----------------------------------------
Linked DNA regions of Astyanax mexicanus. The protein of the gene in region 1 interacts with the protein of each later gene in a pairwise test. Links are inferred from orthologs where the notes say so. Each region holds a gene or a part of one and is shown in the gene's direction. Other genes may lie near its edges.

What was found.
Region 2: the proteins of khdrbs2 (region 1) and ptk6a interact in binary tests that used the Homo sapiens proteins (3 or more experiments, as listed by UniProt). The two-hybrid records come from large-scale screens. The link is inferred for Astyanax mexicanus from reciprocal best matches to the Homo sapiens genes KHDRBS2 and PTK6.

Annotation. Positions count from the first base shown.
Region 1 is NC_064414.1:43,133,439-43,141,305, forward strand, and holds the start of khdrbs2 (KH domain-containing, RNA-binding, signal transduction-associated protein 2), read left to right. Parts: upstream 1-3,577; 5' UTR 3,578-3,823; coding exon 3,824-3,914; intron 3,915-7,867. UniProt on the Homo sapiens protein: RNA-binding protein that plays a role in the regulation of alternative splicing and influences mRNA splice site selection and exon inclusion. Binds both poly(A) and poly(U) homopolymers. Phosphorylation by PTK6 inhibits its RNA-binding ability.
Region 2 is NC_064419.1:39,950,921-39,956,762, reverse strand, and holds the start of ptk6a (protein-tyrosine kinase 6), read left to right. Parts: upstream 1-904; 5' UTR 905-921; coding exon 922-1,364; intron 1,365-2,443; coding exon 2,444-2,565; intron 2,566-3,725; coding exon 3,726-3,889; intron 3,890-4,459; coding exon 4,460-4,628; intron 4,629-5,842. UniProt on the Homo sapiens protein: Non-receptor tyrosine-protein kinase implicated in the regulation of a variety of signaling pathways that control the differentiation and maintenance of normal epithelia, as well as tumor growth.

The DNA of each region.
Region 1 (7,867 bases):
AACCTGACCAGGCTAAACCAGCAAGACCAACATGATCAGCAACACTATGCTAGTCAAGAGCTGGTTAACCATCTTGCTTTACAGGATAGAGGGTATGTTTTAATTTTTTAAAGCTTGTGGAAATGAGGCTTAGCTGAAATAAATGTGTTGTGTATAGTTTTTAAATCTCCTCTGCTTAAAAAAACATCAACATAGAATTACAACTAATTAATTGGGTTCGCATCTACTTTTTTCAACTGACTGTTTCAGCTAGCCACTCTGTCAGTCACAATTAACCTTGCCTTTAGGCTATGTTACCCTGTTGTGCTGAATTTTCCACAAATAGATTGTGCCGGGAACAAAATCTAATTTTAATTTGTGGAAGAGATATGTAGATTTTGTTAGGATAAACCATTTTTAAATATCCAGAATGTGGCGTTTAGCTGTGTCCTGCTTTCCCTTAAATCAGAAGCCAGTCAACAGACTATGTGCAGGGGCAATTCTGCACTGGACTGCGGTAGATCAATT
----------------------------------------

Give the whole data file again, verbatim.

Linked DNA regions of Astyanax mexicanus. The protein of the gene in region 1 interacts with the protein of each later gene in a pairwise test. Links are inferred from orthologs where the notes say so. Each region holds a gene or a part of one and is shown in the gene's direction. Other genes may lie near its edges.

What was found.
Region 2: the proteins of khdrbs2 (region 1) and ptk6a interact in binary tests that used the Homo sapiens proteins (3 or more experiments, as listed by UniProt). The two-hybrid records come from large-scale screens. The link is inferred for Astyanax mexicanus from reciprocal best matches to the Homo sapiens genes KHDRBS2 and PTK6.

Annotation. Positions count from the first base shown.
Region 1 is NC_064414.1:43,133,439-43,141,305, forward strand, and holds the start of khdrbs2 (KH domain-containing, RNA-binding, signal transduction-associated protein 2), read left to right. Parts: upstream 1-3,577; 5' UTR 3,578-3,823; coding exon 3,824-3,914; intron 3,915-7,867. UniProt on the Homo sapiens protein: RNA-binding protein that plays a role in the regulation of alternative splicing and influences mRNA splice site selection and exon inclusion. Binds both poly(A) and poly(U) homopolymers. Phosphorylation by PTK6 inhibits its RNA-binding ability.
Region 2 is NC_064419.1:39,950,921-39,956,762, reverse strand, and holds the start of ptk6a (protein-tyrosine kinase 6), read left to right. Parts: upstream 1-904; 5' UTR 905-921; coding exon 922-1,364; intron 1,365-2,443; coding exon 2,444-2,565; intron 2,566-3,725; coding exon 3,726-3,889; intron 3,890-4,459; coding exon 4,460-4,628; intron 4,629-5,842. UniProt on the Homo sapiens protein: Non-receptor tyrosine-protein kinase implicated in the regulation of a variety of signaling pathways that control the differentiation and maintenance of normal epithelia, as well as tumor growth.

The DNA of each region.
Region 1 (7,867 bases):
AACCTGACCAGGCTAAACCAGCAAGACCAACATGATCAGCAACACTATGCTAGTCAAGAGCTGGTTAACCATCTTGCTTTACAGGATAGAGGGTATGTTTTAATTTTTTAAAGCTTGTGGAAATGAGGCTTAGCTGAAATAAATGTGTTGTGTATAGTTTTTAAATCTCCTCTGCTTAAAAAAACATCAACATAGAATTACAACTAATTAATTGGGTTCGCATCTACTTTTTTCAACTGACTGTTTCAGCTAGCCACTCTGTCAGTCACAATTAACCTTGCCTTTAGGCTATGTTACCCTGTTGTGCTGAATTTTCCACAAATAGATTGTGCCGGGAACAAAATCTAATTTTAATTTGTGGAAGAGATATGTAGATTTTGTTAGGATAAACCATTTTTAAATATCCAGAATGTGGCGTTTAGCTGTGTCCTGCTTTCCCTTAAATCAGAAGCCAGTCAACAGACTATGTGCAGGGGCAATTCTGCACTGGACTGCGGTAGATCAATT